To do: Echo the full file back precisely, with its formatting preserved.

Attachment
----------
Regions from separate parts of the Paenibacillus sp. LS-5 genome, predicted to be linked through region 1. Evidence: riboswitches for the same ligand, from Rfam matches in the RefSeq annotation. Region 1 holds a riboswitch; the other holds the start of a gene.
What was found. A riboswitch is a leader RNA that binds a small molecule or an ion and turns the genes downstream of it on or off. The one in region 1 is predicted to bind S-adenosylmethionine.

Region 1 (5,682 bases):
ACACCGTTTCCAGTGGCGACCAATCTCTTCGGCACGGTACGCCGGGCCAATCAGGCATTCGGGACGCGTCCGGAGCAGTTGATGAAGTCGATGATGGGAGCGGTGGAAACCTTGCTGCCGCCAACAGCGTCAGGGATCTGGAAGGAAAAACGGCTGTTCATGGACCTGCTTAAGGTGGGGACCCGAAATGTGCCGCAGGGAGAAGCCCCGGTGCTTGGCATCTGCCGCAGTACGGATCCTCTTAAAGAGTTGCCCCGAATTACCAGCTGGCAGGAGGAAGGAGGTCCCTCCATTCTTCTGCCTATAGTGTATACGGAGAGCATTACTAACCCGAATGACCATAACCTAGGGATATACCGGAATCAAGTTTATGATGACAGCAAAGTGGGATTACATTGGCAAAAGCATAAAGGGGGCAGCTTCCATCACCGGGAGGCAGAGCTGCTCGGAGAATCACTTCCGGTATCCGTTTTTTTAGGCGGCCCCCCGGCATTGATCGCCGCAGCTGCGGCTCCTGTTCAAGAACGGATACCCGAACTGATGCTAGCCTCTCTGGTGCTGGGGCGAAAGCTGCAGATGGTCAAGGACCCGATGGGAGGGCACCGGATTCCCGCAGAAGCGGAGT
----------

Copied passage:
Regions from separate parts of the Paenibacillus sp. LS-5 genome, predicted to be linked through region 1. Evidence: riboswitches for the same ligand, from Rfam matches in the RefSeq annotation. Region 1 holds a riboswitch; the other holds the start of a gene.
What was found. A riboswitch is a leader RNA that binds a small molecule or an ion and turns the genes downstream of it on or off. The one in region 1 is predicted to bind S-adenosylmethionine.

Region 1 (5,682 bases):
ACACCGTTTCCAGTGGCGACCAATCTCTTCGGCACGGTACGCCGGGCCAATCAGGCATTCGGGACGCGTCCGGAGCAGTTGATGAAGTCGATGATGGGAGCGGTGGAAACCTTGCTGCCGCCAACAGCGTCAGGGATCTGGAAGGAAAAACGGCTGTTCATGGACCTGCTTAAGGTGGGGACCCGAAATGTGCCGCAGGGAGAAGCCCCGGTGCTTGGCATCTGCCGCAGTACGGATCCTCTTAAAGAGTTGCCCCGAATTACCAGCTGGCAGGAGGAAGGAGGTCCCTCCATTCTTCTGCCTATAGTGTATACGGAGAGCATTACTAACCCGAATGACCATAACCTAGGGATATACCGGAATCAAGTTTATGATGACAGCAAAGTGGGATTACATTGGCAAAAGCATAAAGGGGGCAGCTTCCATCACCGGGAGGCAGAGCTGCTCGGAGAATCACTTCCGGTATCCGTTTTTTTAGGCGGCCCCCCGGCATTGATCGCCGCAGCTGCGGCTCCTGTTCAAGAACGGATACCCGAACTGATGCTAGCCTCTCTGGTGCTGGGGCGAAAGCTGCAGATGGTCAAGGACCCGATGGGAGGGCACCGGATTCCCGCAGAAGCGGAGT